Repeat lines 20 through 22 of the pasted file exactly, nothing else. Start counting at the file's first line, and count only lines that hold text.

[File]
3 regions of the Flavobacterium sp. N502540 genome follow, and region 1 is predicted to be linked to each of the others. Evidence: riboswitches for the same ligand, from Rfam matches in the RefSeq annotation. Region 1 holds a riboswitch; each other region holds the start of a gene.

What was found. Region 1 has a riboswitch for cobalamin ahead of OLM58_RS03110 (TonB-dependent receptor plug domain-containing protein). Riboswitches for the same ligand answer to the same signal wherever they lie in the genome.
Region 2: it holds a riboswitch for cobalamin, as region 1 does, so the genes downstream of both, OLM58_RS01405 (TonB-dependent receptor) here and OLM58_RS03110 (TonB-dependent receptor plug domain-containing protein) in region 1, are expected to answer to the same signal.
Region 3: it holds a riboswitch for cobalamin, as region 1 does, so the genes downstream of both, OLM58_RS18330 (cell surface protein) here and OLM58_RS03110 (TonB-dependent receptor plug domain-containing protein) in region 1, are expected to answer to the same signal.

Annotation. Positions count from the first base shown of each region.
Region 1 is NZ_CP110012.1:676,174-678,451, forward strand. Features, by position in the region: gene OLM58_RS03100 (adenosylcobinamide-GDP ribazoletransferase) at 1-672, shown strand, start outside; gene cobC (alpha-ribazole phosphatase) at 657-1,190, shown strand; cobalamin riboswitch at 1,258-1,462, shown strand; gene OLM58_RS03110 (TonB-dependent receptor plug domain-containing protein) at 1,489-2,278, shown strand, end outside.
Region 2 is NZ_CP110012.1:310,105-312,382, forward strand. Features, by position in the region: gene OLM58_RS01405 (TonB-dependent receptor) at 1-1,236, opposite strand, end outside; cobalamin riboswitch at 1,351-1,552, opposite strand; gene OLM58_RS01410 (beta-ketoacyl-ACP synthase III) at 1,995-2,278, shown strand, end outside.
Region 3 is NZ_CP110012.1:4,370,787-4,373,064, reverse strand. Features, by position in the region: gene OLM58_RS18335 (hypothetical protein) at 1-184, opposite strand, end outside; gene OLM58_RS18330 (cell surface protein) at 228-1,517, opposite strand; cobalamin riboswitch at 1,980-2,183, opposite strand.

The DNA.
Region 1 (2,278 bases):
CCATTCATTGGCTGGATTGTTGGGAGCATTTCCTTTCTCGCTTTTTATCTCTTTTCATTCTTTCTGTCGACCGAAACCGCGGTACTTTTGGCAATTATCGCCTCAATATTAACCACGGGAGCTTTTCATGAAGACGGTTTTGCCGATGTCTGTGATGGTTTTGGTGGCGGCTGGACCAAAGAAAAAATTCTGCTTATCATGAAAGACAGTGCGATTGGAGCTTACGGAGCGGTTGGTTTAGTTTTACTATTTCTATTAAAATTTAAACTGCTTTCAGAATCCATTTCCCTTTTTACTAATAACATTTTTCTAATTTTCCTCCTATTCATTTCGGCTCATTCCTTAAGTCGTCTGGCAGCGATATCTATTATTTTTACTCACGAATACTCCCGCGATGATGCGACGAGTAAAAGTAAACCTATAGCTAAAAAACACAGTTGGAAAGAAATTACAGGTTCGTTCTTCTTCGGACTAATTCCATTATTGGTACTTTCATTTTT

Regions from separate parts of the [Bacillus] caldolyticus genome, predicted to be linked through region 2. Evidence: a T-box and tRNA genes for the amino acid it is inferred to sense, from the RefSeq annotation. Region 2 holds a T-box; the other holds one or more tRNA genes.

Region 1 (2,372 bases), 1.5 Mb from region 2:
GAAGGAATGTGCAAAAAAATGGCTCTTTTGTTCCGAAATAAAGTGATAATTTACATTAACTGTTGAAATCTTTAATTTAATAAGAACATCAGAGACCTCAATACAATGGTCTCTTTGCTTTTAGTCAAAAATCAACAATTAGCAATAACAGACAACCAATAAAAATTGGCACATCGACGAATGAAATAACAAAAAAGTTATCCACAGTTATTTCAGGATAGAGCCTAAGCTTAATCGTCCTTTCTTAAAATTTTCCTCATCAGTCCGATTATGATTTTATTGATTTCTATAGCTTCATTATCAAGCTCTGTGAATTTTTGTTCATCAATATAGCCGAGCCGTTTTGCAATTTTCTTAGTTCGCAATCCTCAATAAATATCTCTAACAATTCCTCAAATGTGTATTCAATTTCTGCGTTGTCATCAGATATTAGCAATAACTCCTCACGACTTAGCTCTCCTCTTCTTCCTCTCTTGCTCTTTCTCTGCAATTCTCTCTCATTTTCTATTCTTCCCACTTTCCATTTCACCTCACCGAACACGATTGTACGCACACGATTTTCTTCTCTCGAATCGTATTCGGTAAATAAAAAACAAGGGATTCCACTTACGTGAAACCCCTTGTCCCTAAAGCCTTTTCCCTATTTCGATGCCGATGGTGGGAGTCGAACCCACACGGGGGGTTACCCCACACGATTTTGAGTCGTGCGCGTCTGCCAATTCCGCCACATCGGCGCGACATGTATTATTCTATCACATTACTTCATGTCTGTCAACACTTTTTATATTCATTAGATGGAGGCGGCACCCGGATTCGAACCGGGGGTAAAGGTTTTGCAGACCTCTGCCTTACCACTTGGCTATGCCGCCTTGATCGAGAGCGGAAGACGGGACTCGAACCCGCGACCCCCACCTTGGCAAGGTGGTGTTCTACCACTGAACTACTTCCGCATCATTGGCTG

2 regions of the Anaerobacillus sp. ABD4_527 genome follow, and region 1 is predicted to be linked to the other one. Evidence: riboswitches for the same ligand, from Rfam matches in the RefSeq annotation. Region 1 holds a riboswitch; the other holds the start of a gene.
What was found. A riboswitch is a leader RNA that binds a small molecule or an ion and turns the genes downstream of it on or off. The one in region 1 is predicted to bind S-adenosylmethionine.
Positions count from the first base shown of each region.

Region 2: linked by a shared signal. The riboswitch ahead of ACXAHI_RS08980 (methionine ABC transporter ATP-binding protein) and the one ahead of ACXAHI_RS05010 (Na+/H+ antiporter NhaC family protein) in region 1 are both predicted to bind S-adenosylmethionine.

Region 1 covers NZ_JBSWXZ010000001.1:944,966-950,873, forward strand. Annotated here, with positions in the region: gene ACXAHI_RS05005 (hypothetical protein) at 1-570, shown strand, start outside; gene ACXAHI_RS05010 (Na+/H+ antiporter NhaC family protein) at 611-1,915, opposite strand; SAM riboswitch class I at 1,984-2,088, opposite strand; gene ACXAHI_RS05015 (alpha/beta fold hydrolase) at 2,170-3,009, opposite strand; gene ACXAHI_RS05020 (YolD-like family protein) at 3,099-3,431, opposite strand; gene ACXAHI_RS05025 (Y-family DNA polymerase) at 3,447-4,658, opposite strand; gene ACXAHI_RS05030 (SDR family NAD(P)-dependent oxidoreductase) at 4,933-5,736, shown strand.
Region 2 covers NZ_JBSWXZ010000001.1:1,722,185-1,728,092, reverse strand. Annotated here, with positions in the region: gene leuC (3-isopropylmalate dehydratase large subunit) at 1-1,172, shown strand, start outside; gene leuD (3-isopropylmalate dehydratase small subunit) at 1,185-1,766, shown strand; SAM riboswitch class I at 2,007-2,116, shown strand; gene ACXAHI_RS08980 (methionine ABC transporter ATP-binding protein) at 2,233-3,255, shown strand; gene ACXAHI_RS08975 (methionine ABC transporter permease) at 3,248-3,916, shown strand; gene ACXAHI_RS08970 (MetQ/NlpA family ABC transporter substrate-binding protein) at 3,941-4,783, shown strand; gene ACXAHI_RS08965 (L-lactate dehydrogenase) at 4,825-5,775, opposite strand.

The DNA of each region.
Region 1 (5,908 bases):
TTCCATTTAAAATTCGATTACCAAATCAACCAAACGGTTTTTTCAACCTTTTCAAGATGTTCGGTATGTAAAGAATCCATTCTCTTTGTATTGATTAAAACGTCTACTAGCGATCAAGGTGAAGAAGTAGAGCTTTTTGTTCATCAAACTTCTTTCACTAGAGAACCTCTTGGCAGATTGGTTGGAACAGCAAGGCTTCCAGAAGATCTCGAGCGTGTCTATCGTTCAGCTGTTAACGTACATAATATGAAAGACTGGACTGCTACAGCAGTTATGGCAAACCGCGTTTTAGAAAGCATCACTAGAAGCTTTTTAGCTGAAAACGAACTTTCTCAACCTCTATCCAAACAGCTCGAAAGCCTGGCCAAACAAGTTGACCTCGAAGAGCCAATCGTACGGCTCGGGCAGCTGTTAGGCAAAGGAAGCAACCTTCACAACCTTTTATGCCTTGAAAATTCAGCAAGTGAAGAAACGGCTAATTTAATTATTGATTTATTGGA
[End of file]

Region 2 covers NZ_JBSWXZ010000001.1:1,722,185-1,728,092, reverse strand. Annotated here, with positions in the region: gene leuC (3-isopropylmalate dehydratase large subunit) at 1-1,172, shown strand, start outside; gene leuD (3-isopropylmalate dehydratase small subunit) at 1,185-1,766, shown strand; SAM riboswitch class I at 2,007-2,116, shown strand; gene ACXAHI_RS08980 (methionine ABC transporter ATP-binding protein) at 2,233-3,255, shown strand; gene ACXAHI_RS08975 (methionine ABC transporter permease) at 3,248-3,916, shown strand; gene ACXAHI_RS08970 (MetQ/NlpA family ABC transporter substrate-binding protein) at 3,941-4,783, shown strand; gene ACXAHI_RS08965 (L-lactate dehydrogenase) at 4,825-5,775, opposite strand.

The DNA of each region.
Region 1 (5,908 bases):